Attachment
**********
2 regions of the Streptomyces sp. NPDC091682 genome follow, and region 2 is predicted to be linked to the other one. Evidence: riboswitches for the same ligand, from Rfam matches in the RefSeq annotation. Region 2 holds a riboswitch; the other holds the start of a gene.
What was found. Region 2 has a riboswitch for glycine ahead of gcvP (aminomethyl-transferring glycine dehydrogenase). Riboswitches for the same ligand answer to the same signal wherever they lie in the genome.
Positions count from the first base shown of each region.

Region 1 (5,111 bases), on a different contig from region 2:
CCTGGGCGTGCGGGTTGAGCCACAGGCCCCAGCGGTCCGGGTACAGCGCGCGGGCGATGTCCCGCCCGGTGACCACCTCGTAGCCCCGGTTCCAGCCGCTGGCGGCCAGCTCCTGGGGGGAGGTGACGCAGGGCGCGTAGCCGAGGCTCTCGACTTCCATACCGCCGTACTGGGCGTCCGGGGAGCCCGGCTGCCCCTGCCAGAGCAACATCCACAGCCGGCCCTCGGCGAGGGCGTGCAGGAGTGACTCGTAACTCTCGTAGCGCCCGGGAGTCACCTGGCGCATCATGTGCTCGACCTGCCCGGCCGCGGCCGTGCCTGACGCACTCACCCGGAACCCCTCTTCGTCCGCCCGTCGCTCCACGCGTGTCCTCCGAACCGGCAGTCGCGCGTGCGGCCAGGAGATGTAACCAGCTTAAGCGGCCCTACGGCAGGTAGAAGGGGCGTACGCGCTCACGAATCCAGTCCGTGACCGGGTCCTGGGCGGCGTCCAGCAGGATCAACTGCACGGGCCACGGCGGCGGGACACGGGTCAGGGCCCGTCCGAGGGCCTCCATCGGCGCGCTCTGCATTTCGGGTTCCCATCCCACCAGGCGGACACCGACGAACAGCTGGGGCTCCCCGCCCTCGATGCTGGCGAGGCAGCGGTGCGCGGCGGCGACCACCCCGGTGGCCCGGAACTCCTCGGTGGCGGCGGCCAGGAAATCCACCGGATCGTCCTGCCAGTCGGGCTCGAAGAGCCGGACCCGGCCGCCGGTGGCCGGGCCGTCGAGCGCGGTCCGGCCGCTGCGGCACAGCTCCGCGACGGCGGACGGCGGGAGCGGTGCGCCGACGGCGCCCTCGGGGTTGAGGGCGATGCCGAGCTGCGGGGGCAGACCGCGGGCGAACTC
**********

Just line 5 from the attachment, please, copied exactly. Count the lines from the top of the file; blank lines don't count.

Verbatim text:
CCTGGGCGTGCGGGTTGAGCCACAGGCCCCAGCGGTCCGGGTACAGCGCGCGGGCGATGTCCCGCCCGGTGACCACCTCGTAGCCCCGGTTCCAGCCGCTGGCGGCCAGCTCCTGGGGGGAGGTGACGCAGGGCGCGTAGCCGAGGCTCTCGACTTCCATACCGCCGTACTGGGCGTCCGGGGAGCCCGGCTGCCCCTGCCAGAGCAACATCCACAGCCGGCCCTCGGCGAGGGCGTGCAGGAGTGACTCGTAACTCTCGTAGCGCCCGGGAGTCACCTGGCGCATCATGTGCTCGACCTGCCCGGCCGCGGCCGTGCCTGACGCACTCACCCGGAACCCCTCTTCGTCCGCCCGTCGCTCCACGCGTGTCCTCCGAACCGGCAGTCGCGCGTGCGGCCAGGAGATGTAACCAGCTTAAGCGGCCCTACGGCAGGTAGAAGGGGCGTACGCGCTCACGAATCCAGTCCGTGACCGGGTCCTGGGCGGCGTCCAGCAGGATCAACTGCACGGGCCACGGCGGCGGGACACGGGTCAGGGCCCGTCCGAGGGCCTCCATCGGCGCGCTCTGCATTTCGGGTTCCCATCCCACCAGGCGGACACCGACGAACAGCTGGGGCTCCCCGCCCTCGATGCTGGCGAGGCAGCGGTGCGCGGCGGCGACCACCCCGGTGGCCCGGAACTCCTCGGTGGCGGCGGCCAGGAAATCCACCGGATCGTCCTGCCAGTCGGGCTCGAAGAGCCGGACCCGGCCGCCGGTGGCCGGGCCGTCGAGCGCGGTCCGGCCGCTGCGGCACAGCTCCGCGACGGCGGACGGCGGGAGCGGTGCGCCGACGGCGCCCTCGGGGTTGAGGGCGATGCCGAGCTGCGGGGGCAGACCGCGGGCGAACTC